Some records were broken in 2020. Billie Eilish, 18, became the youngest person ever to win the Grammy's Album of the Year.

Billie Eilish won four more Grammy's in 2020, too, including song of the year for the hit "Bad Guy", best new artist, best pop vocal album, and record of the year, Insider reported in January. 

This was a big year for the #MeToo movement as film producer Harvey Weinstein was found guilty of third-degree rape and first-degree criminal sexual act in February.

Weinstein's early-2020 trial was a huge moment for #MeToo. He's the most notable figure that has been taken down by the movement, Vox reported in February.

At the same time, Weinstein was acquitted on the two most-serious charges that could have landed him a lifetime in prison, Insider previously reported. 

The most defining event of 2020 has been the ongoing coronavirus pandemic, which began in Wuhan, China, and spread across the world.

Wuhan, China, went into quarantine on January 24 in light of the coronavirus, Insider previously reported.

The virus doesn't show symptoms in everyone, but it can be deadly. Insider reported that more than a million had died of illness related to the coronavirus in September.

Germany used helicopters and other equipment designed for war to transport critical coronavirus patients.

Transporting critical patients by helicopter as opposed to driving could be the difference between life and death, Reuters reported in the spring.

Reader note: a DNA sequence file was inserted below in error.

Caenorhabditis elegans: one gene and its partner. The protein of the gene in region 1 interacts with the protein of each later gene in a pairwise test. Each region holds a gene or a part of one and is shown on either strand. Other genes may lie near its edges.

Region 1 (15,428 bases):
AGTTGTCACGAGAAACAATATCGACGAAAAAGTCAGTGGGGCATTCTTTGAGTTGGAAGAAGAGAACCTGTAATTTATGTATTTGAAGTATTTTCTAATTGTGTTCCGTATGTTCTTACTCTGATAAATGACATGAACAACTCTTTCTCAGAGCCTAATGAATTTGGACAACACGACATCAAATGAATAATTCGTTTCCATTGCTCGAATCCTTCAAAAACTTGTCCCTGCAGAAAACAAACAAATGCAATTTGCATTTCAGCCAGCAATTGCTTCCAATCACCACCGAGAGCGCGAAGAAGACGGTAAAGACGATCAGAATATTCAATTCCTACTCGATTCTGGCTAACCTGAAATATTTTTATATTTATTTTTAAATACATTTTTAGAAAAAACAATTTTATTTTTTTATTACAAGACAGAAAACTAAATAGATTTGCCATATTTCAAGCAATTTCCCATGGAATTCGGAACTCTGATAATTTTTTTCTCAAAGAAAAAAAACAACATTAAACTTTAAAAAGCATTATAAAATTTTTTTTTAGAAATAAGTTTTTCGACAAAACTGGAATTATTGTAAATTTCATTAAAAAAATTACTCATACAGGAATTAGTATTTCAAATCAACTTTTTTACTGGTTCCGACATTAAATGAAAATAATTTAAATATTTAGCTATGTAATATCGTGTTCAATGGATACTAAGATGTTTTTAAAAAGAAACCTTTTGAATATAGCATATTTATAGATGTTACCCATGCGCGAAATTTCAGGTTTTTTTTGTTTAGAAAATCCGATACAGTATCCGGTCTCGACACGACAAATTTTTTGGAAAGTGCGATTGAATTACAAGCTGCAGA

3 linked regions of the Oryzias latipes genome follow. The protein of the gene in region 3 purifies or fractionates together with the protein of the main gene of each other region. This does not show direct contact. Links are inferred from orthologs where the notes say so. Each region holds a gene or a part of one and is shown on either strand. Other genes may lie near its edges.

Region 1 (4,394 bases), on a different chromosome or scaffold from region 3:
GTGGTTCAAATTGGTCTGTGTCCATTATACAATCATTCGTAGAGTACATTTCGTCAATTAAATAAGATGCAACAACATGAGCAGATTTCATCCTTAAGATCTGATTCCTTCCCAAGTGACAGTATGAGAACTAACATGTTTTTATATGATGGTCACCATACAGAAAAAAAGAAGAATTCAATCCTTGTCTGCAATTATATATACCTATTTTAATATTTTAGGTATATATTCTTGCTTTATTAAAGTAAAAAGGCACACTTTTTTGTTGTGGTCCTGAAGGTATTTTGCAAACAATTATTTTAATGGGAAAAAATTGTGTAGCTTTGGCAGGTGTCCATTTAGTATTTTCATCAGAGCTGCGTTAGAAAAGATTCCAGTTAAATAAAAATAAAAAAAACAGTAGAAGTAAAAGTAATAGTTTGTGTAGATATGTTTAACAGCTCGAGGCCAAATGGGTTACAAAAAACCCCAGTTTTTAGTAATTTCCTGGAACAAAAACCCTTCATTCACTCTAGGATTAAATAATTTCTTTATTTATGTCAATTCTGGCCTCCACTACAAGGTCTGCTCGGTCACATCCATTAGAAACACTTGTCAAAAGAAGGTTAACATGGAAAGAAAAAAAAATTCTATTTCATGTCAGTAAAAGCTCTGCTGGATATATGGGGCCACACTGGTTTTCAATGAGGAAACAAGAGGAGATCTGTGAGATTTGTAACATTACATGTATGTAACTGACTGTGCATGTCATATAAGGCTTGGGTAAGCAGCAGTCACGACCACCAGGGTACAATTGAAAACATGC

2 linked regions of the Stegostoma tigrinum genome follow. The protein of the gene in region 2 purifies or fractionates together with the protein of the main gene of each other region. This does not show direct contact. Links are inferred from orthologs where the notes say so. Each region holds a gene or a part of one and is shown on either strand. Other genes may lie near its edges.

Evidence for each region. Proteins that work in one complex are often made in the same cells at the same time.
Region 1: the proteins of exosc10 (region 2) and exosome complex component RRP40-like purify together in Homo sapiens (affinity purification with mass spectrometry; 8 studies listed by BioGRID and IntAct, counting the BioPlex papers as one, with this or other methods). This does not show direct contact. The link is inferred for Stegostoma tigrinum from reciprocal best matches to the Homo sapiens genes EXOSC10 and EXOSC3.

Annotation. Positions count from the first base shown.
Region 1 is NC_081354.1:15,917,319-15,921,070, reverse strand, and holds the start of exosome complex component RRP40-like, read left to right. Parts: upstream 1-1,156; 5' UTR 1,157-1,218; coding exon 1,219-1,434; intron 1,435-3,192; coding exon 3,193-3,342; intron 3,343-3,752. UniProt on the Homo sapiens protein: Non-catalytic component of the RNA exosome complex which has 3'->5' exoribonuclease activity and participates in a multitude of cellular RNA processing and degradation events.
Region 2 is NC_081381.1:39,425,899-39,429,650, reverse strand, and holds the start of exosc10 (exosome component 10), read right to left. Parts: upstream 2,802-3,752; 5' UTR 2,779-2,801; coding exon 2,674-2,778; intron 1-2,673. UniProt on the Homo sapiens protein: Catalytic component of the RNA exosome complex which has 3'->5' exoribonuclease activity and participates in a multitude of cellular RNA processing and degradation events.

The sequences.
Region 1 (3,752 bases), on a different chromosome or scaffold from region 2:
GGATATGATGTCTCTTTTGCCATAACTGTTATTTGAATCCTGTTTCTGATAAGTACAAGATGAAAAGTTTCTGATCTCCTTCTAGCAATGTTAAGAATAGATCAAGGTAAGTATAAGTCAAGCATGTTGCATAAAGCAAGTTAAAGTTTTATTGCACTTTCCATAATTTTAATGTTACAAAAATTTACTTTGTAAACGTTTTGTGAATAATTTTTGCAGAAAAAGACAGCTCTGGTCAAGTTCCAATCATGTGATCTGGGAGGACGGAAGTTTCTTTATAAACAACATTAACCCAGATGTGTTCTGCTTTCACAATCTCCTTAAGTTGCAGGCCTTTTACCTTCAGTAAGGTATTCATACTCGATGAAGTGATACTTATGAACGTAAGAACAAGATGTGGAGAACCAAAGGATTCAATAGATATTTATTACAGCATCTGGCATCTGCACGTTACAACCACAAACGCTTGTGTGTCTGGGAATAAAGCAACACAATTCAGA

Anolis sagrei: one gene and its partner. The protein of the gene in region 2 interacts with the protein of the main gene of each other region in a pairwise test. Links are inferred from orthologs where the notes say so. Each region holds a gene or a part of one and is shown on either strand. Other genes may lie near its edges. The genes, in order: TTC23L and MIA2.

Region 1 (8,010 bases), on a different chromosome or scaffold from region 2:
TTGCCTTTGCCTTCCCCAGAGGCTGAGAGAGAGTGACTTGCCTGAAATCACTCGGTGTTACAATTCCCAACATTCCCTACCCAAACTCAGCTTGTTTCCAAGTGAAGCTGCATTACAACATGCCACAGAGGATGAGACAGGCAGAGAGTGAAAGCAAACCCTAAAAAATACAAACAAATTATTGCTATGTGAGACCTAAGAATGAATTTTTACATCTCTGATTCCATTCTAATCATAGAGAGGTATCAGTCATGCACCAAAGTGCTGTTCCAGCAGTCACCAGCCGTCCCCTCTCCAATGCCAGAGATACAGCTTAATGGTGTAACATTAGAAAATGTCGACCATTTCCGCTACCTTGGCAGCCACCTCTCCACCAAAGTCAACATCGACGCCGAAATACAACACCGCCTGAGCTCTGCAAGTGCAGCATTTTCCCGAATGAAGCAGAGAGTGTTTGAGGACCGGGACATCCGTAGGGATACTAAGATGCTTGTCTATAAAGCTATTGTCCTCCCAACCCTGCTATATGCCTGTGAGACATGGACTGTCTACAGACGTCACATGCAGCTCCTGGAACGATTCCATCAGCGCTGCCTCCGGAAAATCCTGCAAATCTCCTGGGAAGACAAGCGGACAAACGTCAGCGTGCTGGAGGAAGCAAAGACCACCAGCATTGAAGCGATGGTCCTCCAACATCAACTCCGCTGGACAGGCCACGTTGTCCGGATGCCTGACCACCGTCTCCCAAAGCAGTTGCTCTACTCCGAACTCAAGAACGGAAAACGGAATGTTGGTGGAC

The pandemic shed light on the importance of medical professionals and frontline workers across industries, from nurses to couriers.

In the summer, healthcare workers on the frontlines of the pandemic had to endure PPE shortages to fight the coronavirus, per Insider.

Many healthcare workers have died of the virus, while others have separated from their families to keep them safe.

Kaiser Health News and the Guardian reported that more nurses have died of coronavirus-related illness than any other healthcare professional, per Business Insider.

Millions of healthcare workers separated from their families to keep them safe after being exposed to the virus, Insider reported in the spring.

Cities and countries worldwide shut down businesses and schools, leading to empty metropolises like New York City.

As non-essential businesses shut their doors and people across the world were ordered to shelter-in-place in early-spring, cities like New York looked empty, Insider previously reported.

New York City was known as "Ground Zero" of the pandemic in the US, with daily death tolls exceeding 1,000 in April.

New York City has been called "Ground Zero" of the pandemic in the US. Unclaimed bodies of those who died of coronavirus were buried on New York's Hart Island, a mass graveyard, Business Insider reported in April.

While people were ordered to stay home to prevent the spread, some people protested lockdowns. In some cases, healthcare workers showed up to counter their protests.

While people in Denver protested the state's lockdown orders in the spring, healthcare workers stood silently in their way, Insider previously reported.